If your return does not include gross income from Canadian sources, charitable contributions to Canadian organizations are generally not deductible.

Example. You are a U.S. citizen living in Canada. You have both U.S. and Canadian source income. During your tax year, you contribute to Canadian organizations that would qualify as charitable organizations under U.S. tax law if they were U.S. organizations.

To figure the maximum amount of the contribution to Canadian organizations that you can deduct on your U.S. income tax return, multiply your adjusted gross income from Canadian sources by the percentage limit that applies to contributions under U.S. income tax law. Then include this amount on your return along with all your domestic charitable contributions, subject to the appropriate percentage limit required for contributions under U.S. income tax law. The appropriate percentage limit for U.S. tax purposes is applied to your total adjusted gross income from all sources.

Qualified charities. These Canadian organizations must meet the qualifications that a U.S. charitable organization must meet under U.S. tax law. Usually an organization will notify you if it qualifies. For further information on charitable contributions and the U.S. percentage limits, see Publication 526, Charitable Contributions.

Canadian income tax return. Under certain conditions, contributions to qualified U.S. charitable organizations may also be claimed on your Canadian income tax return if you are a Canadian resident.

Income Tax Credits  The Foreign Tax Credit

The treaty contains a credit provision (Article XXIV) for the elimination of double taxation. In general, the United States and Canada both allow a credit against their income tax for the income tax paid to the other country on income from sources in that other country. For detailed discussions of the U.S. income tax treatment of tax paid to foreign countries, see Publication 514, Foreign Tax Credit for Individuals.

See paragraphs (4) and (5) of Article XXIV for certain provisions that affect the computation of the credit allowed by the United States for Canadian income taxes paid by U.S. citizens residing in Canada.

Competent Authority Assistance- do not delay this procedure!

Under Article XXVI, a U.S. citizen or resident may request assistance from the U.S. competent authority when the actions of Canada, the United States, or both, potentially result in double taxation or taxation contrary to the treaty. The U.S. competent authority may then consult with the Canadian competent authority to determine if the double taxation or denial of treaty benefits in question can be avoided.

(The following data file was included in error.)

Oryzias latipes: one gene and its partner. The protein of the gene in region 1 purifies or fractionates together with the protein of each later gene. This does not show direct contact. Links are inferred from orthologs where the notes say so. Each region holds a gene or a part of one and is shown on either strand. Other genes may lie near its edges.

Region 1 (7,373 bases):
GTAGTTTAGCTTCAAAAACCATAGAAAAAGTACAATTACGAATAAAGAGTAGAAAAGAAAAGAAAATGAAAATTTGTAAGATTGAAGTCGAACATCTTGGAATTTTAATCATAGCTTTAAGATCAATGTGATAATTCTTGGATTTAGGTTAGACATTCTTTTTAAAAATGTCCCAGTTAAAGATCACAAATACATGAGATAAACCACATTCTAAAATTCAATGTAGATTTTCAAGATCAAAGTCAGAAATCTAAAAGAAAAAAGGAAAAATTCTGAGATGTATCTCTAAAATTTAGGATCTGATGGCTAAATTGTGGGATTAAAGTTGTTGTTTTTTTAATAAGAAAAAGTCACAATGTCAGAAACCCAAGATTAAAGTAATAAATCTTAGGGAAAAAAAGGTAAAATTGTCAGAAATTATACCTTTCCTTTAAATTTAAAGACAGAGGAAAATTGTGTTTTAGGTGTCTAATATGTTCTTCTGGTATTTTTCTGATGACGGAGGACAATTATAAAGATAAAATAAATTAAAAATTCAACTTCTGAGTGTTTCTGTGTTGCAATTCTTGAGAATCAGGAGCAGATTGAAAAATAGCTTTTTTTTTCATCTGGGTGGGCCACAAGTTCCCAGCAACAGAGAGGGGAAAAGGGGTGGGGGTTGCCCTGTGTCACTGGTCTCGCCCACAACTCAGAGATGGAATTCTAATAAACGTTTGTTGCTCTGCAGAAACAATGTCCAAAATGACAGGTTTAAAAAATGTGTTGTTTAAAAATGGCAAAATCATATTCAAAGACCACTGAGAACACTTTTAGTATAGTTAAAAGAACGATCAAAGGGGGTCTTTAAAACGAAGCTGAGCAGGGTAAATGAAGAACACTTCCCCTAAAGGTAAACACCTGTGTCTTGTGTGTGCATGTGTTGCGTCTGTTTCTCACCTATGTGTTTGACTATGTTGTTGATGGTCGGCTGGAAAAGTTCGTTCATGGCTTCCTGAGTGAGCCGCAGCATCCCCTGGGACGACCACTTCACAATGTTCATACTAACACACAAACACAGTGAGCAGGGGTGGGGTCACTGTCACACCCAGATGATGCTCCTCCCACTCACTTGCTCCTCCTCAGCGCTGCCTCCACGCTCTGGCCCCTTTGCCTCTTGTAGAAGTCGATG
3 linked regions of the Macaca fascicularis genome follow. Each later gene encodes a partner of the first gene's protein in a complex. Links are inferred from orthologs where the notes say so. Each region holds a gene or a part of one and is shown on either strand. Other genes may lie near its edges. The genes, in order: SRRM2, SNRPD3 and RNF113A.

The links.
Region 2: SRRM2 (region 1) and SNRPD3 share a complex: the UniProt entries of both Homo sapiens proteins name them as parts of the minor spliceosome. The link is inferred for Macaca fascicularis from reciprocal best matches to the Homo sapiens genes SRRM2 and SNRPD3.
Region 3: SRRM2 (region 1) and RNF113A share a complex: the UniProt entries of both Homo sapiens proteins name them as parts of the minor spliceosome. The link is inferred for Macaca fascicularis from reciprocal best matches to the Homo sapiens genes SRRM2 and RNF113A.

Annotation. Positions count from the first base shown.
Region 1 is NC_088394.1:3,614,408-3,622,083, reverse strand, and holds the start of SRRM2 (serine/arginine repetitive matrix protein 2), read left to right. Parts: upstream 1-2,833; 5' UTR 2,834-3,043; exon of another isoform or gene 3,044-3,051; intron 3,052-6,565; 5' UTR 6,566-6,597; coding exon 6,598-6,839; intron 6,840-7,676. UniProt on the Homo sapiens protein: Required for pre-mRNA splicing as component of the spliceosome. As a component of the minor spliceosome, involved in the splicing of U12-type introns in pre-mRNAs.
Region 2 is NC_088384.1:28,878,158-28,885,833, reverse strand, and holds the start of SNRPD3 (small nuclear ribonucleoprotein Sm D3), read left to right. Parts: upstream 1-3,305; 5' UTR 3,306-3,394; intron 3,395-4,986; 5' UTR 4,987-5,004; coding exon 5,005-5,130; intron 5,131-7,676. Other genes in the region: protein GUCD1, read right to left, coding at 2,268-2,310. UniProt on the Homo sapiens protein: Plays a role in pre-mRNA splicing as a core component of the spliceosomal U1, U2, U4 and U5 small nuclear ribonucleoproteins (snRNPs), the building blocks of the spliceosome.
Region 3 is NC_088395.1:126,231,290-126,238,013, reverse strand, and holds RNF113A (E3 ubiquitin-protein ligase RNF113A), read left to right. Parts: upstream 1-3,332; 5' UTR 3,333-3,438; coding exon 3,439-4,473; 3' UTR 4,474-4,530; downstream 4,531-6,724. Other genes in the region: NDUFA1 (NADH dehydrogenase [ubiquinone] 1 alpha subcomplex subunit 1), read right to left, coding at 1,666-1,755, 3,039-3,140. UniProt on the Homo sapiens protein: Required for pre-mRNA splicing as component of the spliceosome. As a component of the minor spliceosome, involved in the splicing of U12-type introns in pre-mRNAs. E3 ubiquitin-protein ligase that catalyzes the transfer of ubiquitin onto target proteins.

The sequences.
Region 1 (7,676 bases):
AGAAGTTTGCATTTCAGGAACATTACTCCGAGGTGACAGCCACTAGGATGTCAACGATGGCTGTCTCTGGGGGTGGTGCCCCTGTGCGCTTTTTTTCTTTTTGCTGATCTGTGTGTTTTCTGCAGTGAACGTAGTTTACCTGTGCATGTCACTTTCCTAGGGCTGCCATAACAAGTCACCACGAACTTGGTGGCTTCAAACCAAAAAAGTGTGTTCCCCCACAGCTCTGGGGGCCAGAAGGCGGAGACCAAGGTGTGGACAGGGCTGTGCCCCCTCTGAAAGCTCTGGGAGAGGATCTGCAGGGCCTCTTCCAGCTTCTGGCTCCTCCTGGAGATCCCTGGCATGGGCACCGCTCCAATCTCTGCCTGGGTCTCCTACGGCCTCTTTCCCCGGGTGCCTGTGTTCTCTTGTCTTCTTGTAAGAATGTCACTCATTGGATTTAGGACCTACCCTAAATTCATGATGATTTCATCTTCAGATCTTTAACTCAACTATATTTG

If the competent authorities are not able to reach agreement in a case, binding arbitration proceedings may apply.

Tax planning note:  It is extremely  important that your request for competent authority assistance be made as soon as you have been notified by either Canada or the United States of proposed adjustments that would result in denial of treaty benefits or in double taxation. This is so that implementation of any agreement reached by the competent authorities is not barred by administrative, legal, or procedural barriers.

For information that you should include with your request for competent authority assistance, see Revenue Procedure 2006-54, 2006-49 I.R.B. 1035, available at http://www.irs.gov/irb/2006-49_IRB/ar13.html. The request should be addressed to:

Also see Notice 2013-78, which provides proposed updates to the procedures for requesting U.S. competent authority assistance under Revenue Procedure 2006-54. As noted, there are plans to issue a revenue procedure in the future that would supersede Rev. Proc. 2006-54.

In addition to a timely request for assistance, you should take the following measures:

• File a timely protective claim for credit or refund of U.S. taxes on Form 1040X, Form 1120X, or amended Form 1041, whichever is appropriate. This will, among other things, give you the benefit of a foreign tax credit in case you do not qualify for the treaty benefit in question. For figuring this credit, attach either Form 1116, Foreign Tax Credit (Individual, Estate, or Trust), or Form 1118, Foreign Tax Credit–Corporations, as appropriate. Attach your protective claim to your request for competent authority assistance.

• Take appropriate action under Canadian procedures to avoid the lapse or termination of your right of appeal under Canadian income tax law.